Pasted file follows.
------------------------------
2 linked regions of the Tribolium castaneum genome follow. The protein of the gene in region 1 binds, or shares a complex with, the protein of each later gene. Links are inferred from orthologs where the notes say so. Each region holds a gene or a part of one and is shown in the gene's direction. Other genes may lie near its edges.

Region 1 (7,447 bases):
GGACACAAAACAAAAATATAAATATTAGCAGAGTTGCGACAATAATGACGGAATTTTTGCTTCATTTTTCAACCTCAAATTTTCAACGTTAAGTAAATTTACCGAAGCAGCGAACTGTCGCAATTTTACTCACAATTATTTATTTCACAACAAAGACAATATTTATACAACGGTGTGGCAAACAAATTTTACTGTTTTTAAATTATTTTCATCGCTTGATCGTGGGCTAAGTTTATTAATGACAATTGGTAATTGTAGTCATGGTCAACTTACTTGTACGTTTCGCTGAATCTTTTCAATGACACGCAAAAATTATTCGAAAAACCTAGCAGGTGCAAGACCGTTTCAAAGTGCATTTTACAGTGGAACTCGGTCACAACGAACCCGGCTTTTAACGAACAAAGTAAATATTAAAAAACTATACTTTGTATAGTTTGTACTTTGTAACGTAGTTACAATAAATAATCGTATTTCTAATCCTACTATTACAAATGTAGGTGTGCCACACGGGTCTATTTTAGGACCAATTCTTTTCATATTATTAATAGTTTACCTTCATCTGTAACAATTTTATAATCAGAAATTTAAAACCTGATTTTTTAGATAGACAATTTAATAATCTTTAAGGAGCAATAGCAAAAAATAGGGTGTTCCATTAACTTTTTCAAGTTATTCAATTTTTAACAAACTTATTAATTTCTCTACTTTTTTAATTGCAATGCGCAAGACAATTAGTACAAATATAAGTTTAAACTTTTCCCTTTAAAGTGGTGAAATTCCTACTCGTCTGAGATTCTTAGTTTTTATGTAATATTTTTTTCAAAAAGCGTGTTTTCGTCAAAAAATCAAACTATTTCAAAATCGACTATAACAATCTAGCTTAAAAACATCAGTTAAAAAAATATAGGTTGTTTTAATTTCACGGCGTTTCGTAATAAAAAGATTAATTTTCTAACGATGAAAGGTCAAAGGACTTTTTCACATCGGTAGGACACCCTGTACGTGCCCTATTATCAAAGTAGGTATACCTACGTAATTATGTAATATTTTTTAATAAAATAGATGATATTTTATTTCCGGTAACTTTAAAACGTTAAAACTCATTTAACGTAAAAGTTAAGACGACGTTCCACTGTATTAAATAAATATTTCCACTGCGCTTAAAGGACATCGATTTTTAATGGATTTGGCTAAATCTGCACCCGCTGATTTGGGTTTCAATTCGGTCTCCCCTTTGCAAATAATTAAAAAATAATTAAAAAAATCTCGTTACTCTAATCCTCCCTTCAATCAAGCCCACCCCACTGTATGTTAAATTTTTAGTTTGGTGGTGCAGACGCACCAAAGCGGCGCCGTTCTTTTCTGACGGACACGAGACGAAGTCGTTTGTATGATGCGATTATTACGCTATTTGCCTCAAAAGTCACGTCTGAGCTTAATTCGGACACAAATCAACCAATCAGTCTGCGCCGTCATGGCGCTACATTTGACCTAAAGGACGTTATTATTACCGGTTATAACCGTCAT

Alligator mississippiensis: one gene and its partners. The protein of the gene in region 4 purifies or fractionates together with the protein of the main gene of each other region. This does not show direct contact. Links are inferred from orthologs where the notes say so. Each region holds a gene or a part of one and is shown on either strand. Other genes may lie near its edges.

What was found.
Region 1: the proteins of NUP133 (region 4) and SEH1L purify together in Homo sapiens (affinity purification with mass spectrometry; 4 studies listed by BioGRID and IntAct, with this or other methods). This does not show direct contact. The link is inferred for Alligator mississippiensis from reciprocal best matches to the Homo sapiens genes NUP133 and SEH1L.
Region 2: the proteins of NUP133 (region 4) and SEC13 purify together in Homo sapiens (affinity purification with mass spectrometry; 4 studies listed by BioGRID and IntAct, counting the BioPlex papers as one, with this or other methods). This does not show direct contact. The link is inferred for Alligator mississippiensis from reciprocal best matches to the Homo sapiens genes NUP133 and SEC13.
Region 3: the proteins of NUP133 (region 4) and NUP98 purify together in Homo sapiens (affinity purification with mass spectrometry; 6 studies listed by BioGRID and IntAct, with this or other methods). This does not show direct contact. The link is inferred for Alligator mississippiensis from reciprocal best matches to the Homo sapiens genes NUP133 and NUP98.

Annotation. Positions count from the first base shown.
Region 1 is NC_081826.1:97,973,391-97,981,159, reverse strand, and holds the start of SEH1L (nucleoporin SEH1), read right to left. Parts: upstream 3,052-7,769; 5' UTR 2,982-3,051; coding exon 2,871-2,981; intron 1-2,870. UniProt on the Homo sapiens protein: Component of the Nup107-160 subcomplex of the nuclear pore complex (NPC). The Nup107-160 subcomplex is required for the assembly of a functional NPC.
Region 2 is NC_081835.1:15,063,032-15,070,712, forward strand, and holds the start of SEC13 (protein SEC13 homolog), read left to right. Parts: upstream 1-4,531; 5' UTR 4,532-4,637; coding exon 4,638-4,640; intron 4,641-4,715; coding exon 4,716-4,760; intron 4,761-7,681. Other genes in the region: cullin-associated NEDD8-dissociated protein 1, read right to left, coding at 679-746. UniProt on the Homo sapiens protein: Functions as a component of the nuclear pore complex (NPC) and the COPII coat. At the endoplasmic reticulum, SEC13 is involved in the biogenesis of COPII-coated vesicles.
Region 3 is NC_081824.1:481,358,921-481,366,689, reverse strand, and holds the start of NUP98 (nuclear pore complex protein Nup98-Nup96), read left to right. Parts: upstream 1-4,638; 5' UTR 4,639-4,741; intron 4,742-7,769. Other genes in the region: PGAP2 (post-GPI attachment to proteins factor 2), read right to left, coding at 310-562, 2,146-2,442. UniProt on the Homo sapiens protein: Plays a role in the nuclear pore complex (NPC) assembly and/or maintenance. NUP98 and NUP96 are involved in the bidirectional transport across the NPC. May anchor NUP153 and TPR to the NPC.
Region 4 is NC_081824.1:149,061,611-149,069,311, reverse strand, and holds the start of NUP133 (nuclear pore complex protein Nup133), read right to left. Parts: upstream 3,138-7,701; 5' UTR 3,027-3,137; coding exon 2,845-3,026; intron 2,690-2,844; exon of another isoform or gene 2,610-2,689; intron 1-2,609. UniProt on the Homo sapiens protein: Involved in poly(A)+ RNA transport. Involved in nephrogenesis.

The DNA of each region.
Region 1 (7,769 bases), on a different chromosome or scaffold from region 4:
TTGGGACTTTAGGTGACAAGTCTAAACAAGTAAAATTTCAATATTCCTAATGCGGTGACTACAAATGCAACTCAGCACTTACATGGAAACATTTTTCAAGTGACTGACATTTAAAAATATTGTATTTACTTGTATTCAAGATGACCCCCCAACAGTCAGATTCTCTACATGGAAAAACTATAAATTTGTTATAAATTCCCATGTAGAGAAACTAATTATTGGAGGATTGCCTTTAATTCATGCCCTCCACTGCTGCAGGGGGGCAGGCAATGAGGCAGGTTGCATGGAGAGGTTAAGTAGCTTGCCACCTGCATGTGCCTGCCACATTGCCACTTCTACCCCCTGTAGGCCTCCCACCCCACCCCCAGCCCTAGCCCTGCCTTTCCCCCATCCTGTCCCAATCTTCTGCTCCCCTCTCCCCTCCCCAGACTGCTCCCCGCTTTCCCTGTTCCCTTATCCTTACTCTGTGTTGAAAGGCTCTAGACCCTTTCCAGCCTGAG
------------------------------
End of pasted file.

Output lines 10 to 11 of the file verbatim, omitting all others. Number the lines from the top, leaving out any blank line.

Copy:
Region 1 is NC_081826.1:97,973,391-97,981,159, reverse strand, and holds the start of SEH1L (nucleoporin SEH1), read right to left. Parts: upstream 3,052-7,769; 5' UTR 2,982-3,051; coding exon 2,871-2,981; intron 1-2,870. UniProt on the Homo sapiens protein: Component of the Nup107-160 subcomplex of the nuclear pore complex (NPC). The Nup107-160 subcomplex is required for the assembly of a functional NPC.
Region 2 is NC_081835.1:15,063,032-15,070,712, forward strand, and holds the start of SEC13 (protein SEC13 homolog), read left to right. Parts: upstream 1-4,531; 5' UTR 4,532-4,637; coding exon 4,638-4,640; intron 4,641-4,715; coding exon 4,716-4,760; intron 4,761-7,681. Other genes in the region: cullin-associated NEDD8-dissociated protein 1, read right to left, coding at 679-746. UniProt on the Homo sapiens protein: Functions as a component of the nuclear pore complex (NPC) and the COPII coat. At the endoplasmic reticulum, SEC13 is involved in the biogenesis of COPII-coated vesicles.